public class UserActor : ReceiveActor { private Stopwatch _stopwatch; private bool _isAlreadyReading; public UserActor() { _stopwatch = new Stopwatch(); Receive(message => ReceivedStartMessage(message)); Receive(message => ReceivedStopMessage(message)); } private void ReceivedStartMessage(StartedReadingMessage message) { if (_isAlreadyReading) throw new InvalidOperationException("User is already reading another article!"); _stopwatch.Start(); _isAlreadyReading = true; } private void ReceivedStopMessage(StopedReadingMessage message) { if (!_isAlreadyReading) throw new InvalidOperationException("User was not reading any article!"); _stopwatch.Stop(); _isAlreadyReading = false; Context.ActorSelection("../../reporting").Tell(new ReportMessage(message.User, message.Article, _stopwatch.ElapsedMilliseconds)); _stopwatch.Reset(); } }

And last, but not the least here is the implementation of Reporting Agent. It gets data from each individual User Actor, and from Blog Actor, and calculates time spent on each blog post, and the number of views on each blog post.

public class ReportActor : ReceiveActor { private Dictionary _articleTimeSpent; private Dictionary _articleViews; public ReportActor() { _articleTimeSpent = new Dictionary(); _articleViews = new Dictionary(); Receive(message => ReceivedReportMessage(message)); Receive(message => IncreaseViewCounter(message)); } private void ReceivedReportMessage(ReportMessage message) { long time; if (_articleTimeSpent.TryGetValue(message.Article, out time)) time += message.Milliseconds; else _articleTimeSpent.Add(message.Article, message.Milliseconds); Console.WriteLine("******************************************************"); Console.WriteLine("User {0} was reading article {1} for {2} milliseconds.", message.User, message.Article, message.Milliseconds); Console.WriteLine("Aricle {0} was read for {1} milliseconds in total.", message.Article, _articleTimeSpent[message.Article]); Console.WriteLine("******************************************************\n"); } private void IncreaseViewCounter(StartedReadingMessage message) { int count; if (_articleViews.TryGetValue(message.Article, out count)) _articleViews[message.Article]++; else _articleViews.Add(message.Article, 1); Console.WriteLine("******************************************************"); Console.WriteLine("Article {0} has {1} views", message.Article, _articleViews[message.Article]); Console.WriteLine("******************************************************\n"); } }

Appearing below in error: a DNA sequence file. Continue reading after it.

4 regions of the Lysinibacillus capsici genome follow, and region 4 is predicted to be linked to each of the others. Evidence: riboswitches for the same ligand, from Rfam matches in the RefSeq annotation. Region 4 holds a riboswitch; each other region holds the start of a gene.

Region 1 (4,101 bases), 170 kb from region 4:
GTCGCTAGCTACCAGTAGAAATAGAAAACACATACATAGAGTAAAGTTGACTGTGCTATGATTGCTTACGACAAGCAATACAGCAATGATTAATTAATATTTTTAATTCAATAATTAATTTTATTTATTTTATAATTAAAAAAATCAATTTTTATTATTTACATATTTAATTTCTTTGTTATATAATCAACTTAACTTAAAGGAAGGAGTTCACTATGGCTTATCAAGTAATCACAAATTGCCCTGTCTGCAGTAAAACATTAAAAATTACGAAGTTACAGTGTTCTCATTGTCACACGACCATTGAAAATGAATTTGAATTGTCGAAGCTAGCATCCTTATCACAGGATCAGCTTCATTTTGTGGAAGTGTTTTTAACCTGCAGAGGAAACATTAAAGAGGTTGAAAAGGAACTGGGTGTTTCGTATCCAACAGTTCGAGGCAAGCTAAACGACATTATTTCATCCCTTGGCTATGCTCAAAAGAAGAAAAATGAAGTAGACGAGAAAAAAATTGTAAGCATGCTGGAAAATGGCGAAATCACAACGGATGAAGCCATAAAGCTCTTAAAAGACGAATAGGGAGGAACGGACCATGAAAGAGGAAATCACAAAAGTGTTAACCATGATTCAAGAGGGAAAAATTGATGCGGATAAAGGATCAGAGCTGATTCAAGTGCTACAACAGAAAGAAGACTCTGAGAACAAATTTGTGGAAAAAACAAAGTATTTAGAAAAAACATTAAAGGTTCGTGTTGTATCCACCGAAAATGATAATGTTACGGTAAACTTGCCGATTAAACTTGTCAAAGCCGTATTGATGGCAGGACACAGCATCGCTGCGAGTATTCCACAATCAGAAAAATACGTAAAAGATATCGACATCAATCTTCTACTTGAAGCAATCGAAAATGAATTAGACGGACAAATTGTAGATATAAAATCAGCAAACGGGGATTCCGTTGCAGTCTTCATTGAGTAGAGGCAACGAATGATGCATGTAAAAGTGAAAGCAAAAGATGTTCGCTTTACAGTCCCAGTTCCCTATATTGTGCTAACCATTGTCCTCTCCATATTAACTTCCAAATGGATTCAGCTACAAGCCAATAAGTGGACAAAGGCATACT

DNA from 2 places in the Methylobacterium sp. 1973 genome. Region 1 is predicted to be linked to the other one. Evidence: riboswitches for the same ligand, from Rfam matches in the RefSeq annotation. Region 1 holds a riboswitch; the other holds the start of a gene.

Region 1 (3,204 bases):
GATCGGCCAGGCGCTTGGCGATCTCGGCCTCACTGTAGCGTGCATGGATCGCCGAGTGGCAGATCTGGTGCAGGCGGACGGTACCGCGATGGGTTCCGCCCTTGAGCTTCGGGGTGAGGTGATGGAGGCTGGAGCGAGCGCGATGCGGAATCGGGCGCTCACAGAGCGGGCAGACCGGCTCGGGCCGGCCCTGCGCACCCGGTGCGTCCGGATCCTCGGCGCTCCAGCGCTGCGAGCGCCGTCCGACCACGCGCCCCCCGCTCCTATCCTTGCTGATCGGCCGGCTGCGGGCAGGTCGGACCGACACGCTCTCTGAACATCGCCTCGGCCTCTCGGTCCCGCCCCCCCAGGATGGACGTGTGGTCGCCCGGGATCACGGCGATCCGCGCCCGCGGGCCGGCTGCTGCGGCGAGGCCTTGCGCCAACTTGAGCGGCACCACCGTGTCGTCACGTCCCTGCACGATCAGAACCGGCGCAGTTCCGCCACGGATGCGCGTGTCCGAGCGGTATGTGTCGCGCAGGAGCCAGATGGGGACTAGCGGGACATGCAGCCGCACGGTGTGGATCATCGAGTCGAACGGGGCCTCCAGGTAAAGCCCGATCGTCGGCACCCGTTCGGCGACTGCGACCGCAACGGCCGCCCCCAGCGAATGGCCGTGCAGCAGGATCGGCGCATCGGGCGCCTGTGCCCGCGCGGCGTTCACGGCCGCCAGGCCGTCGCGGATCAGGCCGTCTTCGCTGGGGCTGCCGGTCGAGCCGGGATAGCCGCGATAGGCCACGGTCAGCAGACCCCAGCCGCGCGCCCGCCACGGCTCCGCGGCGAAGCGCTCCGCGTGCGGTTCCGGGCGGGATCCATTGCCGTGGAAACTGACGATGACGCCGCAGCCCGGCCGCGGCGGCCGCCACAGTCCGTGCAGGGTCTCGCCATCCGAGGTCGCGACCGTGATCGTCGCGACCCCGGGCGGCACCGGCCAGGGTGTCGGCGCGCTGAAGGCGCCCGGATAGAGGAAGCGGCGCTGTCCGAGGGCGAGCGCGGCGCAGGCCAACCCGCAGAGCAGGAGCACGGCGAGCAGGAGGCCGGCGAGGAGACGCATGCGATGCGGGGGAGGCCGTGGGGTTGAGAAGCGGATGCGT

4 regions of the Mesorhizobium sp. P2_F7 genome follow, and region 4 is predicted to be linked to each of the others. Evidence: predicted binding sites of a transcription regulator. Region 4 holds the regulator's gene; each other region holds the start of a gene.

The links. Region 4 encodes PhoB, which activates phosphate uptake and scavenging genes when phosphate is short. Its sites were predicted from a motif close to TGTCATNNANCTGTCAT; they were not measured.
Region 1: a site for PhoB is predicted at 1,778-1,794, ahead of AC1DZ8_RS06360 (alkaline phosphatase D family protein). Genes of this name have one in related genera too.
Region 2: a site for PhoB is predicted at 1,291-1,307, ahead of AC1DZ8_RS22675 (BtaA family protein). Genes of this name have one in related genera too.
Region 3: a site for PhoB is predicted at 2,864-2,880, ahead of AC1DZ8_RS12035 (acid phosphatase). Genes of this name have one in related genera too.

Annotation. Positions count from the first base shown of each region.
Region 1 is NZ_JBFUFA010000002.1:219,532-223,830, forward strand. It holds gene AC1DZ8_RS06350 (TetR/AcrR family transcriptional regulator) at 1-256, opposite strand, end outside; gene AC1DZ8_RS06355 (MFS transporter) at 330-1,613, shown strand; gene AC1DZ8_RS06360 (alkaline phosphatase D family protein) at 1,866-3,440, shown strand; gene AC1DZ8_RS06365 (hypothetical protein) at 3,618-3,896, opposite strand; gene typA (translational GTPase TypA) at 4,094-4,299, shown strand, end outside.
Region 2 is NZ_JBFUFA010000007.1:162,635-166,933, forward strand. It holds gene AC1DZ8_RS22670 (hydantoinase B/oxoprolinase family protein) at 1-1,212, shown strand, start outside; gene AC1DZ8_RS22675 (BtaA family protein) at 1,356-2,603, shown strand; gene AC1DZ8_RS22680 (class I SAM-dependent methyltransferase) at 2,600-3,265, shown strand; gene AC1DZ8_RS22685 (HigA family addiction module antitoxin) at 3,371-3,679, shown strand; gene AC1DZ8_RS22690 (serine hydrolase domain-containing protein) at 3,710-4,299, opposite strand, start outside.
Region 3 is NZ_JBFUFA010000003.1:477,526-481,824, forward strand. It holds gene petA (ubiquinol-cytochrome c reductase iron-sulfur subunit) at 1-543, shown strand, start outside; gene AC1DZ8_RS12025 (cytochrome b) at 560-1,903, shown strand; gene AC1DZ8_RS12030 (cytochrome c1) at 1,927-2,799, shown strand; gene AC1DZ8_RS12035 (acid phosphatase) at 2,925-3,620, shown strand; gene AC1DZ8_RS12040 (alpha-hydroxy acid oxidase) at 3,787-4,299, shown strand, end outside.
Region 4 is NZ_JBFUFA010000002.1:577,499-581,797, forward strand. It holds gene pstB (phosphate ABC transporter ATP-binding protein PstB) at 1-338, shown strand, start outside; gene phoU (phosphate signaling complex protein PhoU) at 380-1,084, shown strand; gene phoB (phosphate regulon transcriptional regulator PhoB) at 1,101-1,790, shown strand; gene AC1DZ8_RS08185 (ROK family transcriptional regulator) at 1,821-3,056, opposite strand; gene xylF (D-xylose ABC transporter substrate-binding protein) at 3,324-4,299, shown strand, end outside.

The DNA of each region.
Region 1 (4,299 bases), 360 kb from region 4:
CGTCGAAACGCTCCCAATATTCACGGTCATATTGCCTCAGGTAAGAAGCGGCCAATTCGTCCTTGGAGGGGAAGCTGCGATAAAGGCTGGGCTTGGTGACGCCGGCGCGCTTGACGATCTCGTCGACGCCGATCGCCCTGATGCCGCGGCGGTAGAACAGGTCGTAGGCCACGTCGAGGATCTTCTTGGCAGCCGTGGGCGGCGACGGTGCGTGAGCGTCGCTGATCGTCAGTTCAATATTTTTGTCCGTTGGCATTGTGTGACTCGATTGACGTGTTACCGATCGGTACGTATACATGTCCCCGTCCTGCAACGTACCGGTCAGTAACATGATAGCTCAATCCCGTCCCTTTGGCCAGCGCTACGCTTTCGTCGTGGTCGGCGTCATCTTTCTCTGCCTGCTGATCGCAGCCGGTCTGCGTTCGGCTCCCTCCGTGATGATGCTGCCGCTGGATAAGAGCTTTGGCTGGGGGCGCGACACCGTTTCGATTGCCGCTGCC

This is how the result of this simulation looks like:
Blog Reporting Actor Simulation

Actor Model gives us a different way of solving problems. Once you get into the message-driven mindset, you’ll find the Actor Model to be of great value when it comes to designing large-scale, service-oriented systems. On the other side, Akka.NET gives us a framework in wich we can create these systems farly easy. Here we covered just basic uses of Akka.NET, but it has many more features that can help you.

If you need more info about actor model, I recommend this video.
And about more information about Akka.NET, you can visit their official site.

Read other posts from the author at Rubik’s Code.